Hurricane Roslyn makes landfall in Mexico but stays away from beach resorts

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Mexico City — Hurricane Roslyn struck a sparsely populated stretch of Mexico’s Pacific coast between the resort towns of Puerto Vallarta and Mazatlan on Sunday morning, moving quickly inland.

By Sunday night, Roslyn had weakened significantly as the storm had maximum sustained winds of 30 mph as of 11 p.m. ET, according to the US National Hurricane Center. The remnant of the storm was about 50 miles west-northwest of Monterey, Mexico, and was moving northeast at a speed of 22 miles per hour.

The NHC said that “further overnight weakening is likely overnight as the remains lose their identity”.

Local media reported that two people died after taking shelter in unstable buildings that collapsed during the storm, but the Nayarit State Civil Defense Bureau said it could not confirm those deaths.

While missing a direct hit, Roslyn brought heavy rain and high waves to Puerto Vallarta, where ocean tides lashed the boardwalk.

Roslyn made landfall in Nayarit state, roughly the same area where Hurricane Orlene made landfall on October 3.

The hurricane made landfall just north of the fishing village of San Blas, about 90 miles north of Puerto Vallarta.

José Antonio Barajas, the mayor of San Blas, said in a video feed that some houses were damaged and the power went out, but no one was killed or seriously injured.

“The winds of this hurricane were actually violent,” Barajas said. “The sound of the wind was strong.”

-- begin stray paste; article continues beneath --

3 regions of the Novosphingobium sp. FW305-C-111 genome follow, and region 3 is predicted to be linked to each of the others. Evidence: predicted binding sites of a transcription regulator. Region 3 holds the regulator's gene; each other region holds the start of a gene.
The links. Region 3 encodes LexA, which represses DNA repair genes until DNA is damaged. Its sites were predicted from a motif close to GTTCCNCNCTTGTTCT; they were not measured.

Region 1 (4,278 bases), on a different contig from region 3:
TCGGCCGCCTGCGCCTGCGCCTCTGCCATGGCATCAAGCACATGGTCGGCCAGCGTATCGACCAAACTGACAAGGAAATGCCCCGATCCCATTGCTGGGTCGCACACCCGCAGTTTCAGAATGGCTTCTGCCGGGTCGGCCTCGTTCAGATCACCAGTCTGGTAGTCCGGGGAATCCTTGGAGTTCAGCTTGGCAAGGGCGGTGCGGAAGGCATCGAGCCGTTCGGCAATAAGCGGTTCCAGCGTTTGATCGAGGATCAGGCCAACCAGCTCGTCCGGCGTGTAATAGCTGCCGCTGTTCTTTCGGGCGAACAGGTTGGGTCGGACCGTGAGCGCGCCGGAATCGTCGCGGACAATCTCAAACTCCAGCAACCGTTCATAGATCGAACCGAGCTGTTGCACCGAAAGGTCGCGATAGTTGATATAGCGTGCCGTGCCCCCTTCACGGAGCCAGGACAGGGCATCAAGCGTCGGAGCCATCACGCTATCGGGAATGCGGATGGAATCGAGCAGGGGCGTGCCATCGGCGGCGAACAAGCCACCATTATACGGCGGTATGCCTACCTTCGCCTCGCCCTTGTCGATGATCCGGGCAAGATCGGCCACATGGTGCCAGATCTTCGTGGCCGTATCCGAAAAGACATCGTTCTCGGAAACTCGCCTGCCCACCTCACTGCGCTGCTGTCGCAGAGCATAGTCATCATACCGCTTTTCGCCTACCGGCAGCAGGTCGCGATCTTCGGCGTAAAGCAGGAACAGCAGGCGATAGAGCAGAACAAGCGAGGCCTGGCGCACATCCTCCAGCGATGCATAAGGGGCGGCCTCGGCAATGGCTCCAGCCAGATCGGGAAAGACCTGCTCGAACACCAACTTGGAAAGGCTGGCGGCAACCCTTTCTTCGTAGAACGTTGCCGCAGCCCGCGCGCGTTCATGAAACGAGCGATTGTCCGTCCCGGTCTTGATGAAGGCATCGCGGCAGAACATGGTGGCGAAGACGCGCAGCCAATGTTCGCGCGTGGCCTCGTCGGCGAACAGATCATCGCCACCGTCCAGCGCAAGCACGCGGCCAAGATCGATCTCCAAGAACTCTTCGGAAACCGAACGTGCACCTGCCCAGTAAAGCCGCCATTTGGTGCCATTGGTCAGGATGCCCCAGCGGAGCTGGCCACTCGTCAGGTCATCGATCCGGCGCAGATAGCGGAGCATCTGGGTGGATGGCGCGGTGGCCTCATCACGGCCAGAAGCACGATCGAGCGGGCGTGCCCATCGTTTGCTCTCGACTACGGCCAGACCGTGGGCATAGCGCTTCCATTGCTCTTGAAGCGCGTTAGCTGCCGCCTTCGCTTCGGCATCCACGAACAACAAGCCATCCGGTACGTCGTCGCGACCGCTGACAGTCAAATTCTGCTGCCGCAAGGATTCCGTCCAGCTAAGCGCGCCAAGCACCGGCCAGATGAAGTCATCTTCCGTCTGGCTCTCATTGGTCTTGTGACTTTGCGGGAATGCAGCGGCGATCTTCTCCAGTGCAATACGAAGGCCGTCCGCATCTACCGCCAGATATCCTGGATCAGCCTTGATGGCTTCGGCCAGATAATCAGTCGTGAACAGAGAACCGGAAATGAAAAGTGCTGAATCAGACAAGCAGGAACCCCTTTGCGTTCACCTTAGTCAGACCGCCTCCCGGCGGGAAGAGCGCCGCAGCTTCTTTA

In Tepic, the capital of Nayarit state, Roslyn blew up trees and flooded some streets; Authorities asked residents not to go out on Sunday as crews worked to clear a landslide that had blocked a local highway.

The Federal Electricity Commission reported that over 150,000 homes had lost power as a result of the storm and that by midday Sunday, power had been restored to about a third of those customers.

Meanwhile, beachfront restaurants in Puerto Vallarta where tourists had happily enjoyed lunch on Saturday were deserted Sunday morning, and at some the waves had carried away railings and small thatched-roof structures that normally keep the sun off diners.

The head of the state civil defense office for the Puerto Vallarta area, Adrián Bobadilla, said authorities were patrolling the area but had not yet seen major damage.

“The biggest impact of the waves was on some of the infrastructure on the beach,” Bobadilla said. “We had no significant damage.”

The state civil defense agency released video of officers escorting a large sea turtle back into the water after it was thrown onto the beach by the big waves.

The National Water Commission said rain from Roslyn could cause mudslides and flooding, and the US Hurricane Center warned that heavy rains could cause flash flooding and landslides over the rugged inland terrain.



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